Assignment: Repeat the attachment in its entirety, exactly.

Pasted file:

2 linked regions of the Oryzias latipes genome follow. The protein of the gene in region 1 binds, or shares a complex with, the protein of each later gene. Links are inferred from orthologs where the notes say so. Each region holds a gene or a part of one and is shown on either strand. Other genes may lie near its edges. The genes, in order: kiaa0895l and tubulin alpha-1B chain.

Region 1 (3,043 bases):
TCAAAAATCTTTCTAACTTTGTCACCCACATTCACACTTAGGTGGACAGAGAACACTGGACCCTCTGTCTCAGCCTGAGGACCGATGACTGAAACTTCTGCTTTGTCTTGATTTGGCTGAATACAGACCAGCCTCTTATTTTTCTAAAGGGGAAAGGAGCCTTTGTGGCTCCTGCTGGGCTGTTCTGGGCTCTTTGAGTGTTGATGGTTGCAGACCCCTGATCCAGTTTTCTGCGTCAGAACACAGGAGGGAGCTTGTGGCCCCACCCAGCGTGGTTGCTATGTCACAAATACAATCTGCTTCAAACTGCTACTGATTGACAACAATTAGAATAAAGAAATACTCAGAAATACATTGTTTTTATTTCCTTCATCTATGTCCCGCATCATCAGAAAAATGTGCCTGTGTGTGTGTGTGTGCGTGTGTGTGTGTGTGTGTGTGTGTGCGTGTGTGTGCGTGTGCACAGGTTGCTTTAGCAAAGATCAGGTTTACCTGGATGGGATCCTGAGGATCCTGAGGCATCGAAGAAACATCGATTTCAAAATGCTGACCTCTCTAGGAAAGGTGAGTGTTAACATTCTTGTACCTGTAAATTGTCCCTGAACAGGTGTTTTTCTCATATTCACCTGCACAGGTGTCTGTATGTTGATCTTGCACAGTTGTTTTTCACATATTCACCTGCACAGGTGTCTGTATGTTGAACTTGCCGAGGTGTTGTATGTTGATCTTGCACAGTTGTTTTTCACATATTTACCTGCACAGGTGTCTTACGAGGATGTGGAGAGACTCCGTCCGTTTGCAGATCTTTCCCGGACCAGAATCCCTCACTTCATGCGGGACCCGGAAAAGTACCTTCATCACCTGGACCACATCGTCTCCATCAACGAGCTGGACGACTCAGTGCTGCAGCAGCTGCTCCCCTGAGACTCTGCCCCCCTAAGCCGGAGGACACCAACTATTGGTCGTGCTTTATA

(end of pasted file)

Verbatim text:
2 linked regions of the Oryzias latipes genome follow. The protein of the gene in region 1 binds, or shares a complex with, the protein of each later gene. Links are inferred from orthologs where the notes say so. Each region holds a gene or a part of one and is shown on either strand. Other genes may lie near its edges. The genes, in order: kiaa0895l and tubulin alpha-1B chain.

Region 1 (3,043 bases):
TCAAAAATCTTTCTAACTTTGTCACCCACATTCACACTTAGGTGGACAGAGAACACTGGACCCTCTGTCTCAGCCTGAGGACCGATGACTGAAACTTCTGCTTTGTCTTGATTTGGCTGAATACAGACCAGCCTCTTATTTTTCTAAAGGGGAAAGGAGCCTTTGTGGCTCCTGCTGGGCTGTTCTGGGCTCTTTGAGTGTTGATGGTTGCAGACCCCTGATCCAGTTTTCTGCGTCAGAACACAGGAGGGAGCTTGTGGCCCCACCCAGCGTGGTTGCTATGTCACAAATACAATCTGCTTCAAACTGCTACTGATTGACAACAATTAGAATAAAGAAATACTCAGAAATACATTGTTTTTATTTCCTTCATCTATGTCCCGCATCATCAGAAAAATGTGCCTGTGTGTGTGTGTGTGCGTGTGTGTGTGTGTGTGTGTGTGTGCGTGTGTGTGCGTGTGCACAGGTTGCTTTAGCAAAGATCAGGTTTACCTGGATGGGATCCTGAGGATCCTGAGGCATCGAAGAAACATCGATTTCAAAATGCTGACCTCTCTAGGAAAGGTGAGTGTTAACATTCTTGTACCTGTAAATTGTCCCTGAACAGGTGTTTTTCTCATATTCACCTGCACAGGTGTCTGTATGTTGATCTTGCACAGTTGTTTTTCACATATTCACCTGCACAGGTGTCTGTATGTTGAACTTGCCGAGGTGTTGTATGTTGATCTTGCACAGTTGTTTTTCACATATTTACCTGCACAGGTGTCTTACGAGGATGTGGAGAGACTCCGTCCGTTTGCAGATCTTTCCCGGACCAGAATCCCTCACTTCATGCGGGACCCGGAAAAGTACCTTCATCACCTGGACCACATCGTCTCCATCAACGAGCTGGACGACTCAGTGCTGCAGCAGCTGCTCCCCTGAGACTCTGCCCCCCTAAGCCGGAGGACACCAACTATTGGTCGTGCTTTATA